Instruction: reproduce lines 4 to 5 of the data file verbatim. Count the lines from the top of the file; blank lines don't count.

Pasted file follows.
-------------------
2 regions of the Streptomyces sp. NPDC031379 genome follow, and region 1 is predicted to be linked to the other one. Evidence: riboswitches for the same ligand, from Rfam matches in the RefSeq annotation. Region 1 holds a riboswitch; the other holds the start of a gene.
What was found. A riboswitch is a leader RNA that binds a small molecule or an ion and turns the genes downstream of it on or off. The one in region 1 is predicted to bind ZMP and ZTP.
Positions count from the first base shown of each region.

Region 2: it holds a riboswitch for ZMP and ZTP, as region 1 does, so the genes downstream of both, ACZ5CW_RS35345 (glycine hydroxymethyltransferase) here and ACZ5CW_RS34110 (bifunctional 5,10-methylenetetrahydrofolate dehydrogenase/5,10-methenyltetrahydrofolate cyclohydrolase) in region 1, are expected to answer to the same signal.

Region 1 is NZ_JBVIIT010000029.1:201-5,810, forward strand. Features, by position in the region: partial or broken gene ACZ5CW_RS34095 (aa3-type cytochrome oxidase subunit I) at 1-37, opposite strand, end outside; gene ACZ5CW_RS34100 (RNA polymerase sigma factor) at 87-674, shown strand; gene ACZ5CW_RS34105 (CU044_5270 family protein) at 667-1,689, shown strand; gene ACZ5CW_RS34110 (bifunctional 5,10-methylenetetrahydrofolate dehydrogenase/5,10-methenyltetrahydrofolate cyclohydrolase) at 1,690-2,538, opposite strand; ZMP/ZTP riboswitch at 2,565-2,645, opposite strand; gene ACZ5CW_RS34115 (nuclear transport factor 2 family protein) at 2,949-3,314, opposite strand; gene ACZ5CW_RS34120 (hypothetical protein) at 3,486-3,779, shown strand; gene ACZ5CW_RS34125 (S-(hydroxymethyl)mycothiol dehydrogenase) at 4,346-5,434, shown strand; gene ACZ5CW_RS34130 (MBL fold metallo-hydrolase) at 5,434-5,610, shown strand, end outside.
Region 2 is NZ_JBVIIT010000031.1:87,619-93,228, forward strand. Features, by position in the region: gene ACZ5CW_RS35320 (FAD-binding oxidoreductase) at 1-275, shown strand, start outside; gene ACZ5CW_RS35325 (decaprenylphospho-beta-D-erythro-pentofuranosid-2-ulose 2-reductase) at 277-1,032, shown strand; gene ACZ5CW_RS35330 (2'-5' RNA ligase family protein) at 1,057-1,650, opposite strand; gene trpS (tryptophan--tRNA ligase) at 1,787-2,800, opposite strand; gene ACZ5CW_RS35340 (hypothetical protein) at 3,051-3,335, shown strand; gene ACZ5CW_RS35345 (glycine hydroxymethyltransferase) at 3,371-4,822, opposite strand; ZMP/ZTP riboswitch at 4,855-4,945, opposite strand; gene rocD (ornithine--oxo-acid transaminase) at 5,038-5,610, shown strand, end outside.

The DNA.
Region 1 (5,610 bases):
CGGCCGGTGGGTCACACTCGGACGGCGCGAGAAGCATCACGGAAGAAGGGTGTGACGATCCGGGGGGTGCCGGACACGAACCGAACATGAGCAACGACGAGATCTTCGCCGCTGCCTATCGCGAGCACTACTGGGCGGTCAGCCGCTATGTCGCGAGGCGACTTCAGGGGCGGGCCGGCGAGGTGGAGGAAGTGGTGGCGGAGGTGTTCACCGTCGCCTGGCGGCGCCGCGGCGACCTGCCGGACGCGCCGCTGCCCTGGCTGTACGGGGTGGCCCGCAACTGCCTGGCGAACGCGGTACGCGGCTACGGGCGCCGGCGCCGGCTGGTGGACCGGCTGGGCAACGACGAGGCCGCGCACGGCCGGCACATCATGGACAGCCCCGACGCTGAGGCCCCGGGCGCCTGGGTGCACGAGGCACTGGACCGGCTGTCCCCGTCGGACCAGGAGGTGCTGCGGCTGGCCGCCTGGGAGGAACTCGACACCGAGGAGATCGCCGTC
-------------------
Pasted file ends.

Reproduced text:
Region 2: it holds a riboswitch for ZMP and ZTP, as region 1 does, so the genes downstream of both, ACZ5CW_RS35345 (glycine hydroxymethyltransferase) here and ACZ5CW_RS34110 (bifunctional 5,10-methylenetetrahydrofolate dehydrogenase/5,10-methenyltetrahydrofolate cyclohydrolase) in region 1, are expected to answer to the same signal.

Region 1 is NZ_JBVIIT010000029.1:201-5,810, forward strand. Features, by position in the region: partial or broken gene ACZ5CW_RS34095 (aa3-type cytochrome oxidase subunit I) at 1-37, opposite strand, end outside; gene ACZ5CW_RS34100 (RNA polymerase sigma factor) at 87-674, shown strand; gene ACZ5CW_RS34105 (CU044_5270 family protein) at 667-1,689, shown strand; gene ACZ5CW_RS34110 (bifunctional 5,10-methylenetetrahydrofolate dehydrogenase/5,10-methenyltetrahydrofolate cyclohydrolase) at 1,690-2,538, opposite strand; ZMP/ZTP riboswitch at 2,565-2,645, opposite strand; gene ACZ5CW_RS34115 (nuclear transport factor 2 family protein) at 2,949-3,314, opposite strand; gene ACZ5CW_RS34120 (hypothetical protein) at 3,486-3,779, shown strand; gene ACZ5CW_RS34125 (S-(hydroxymethyl)mycothiol dehydrogenase) at 4,346-5,434, shown strand; gene ACZ5CW_RS34130 (MBL fold metallo-hydrolase) at 5,434-5,610, shown strand, end outside.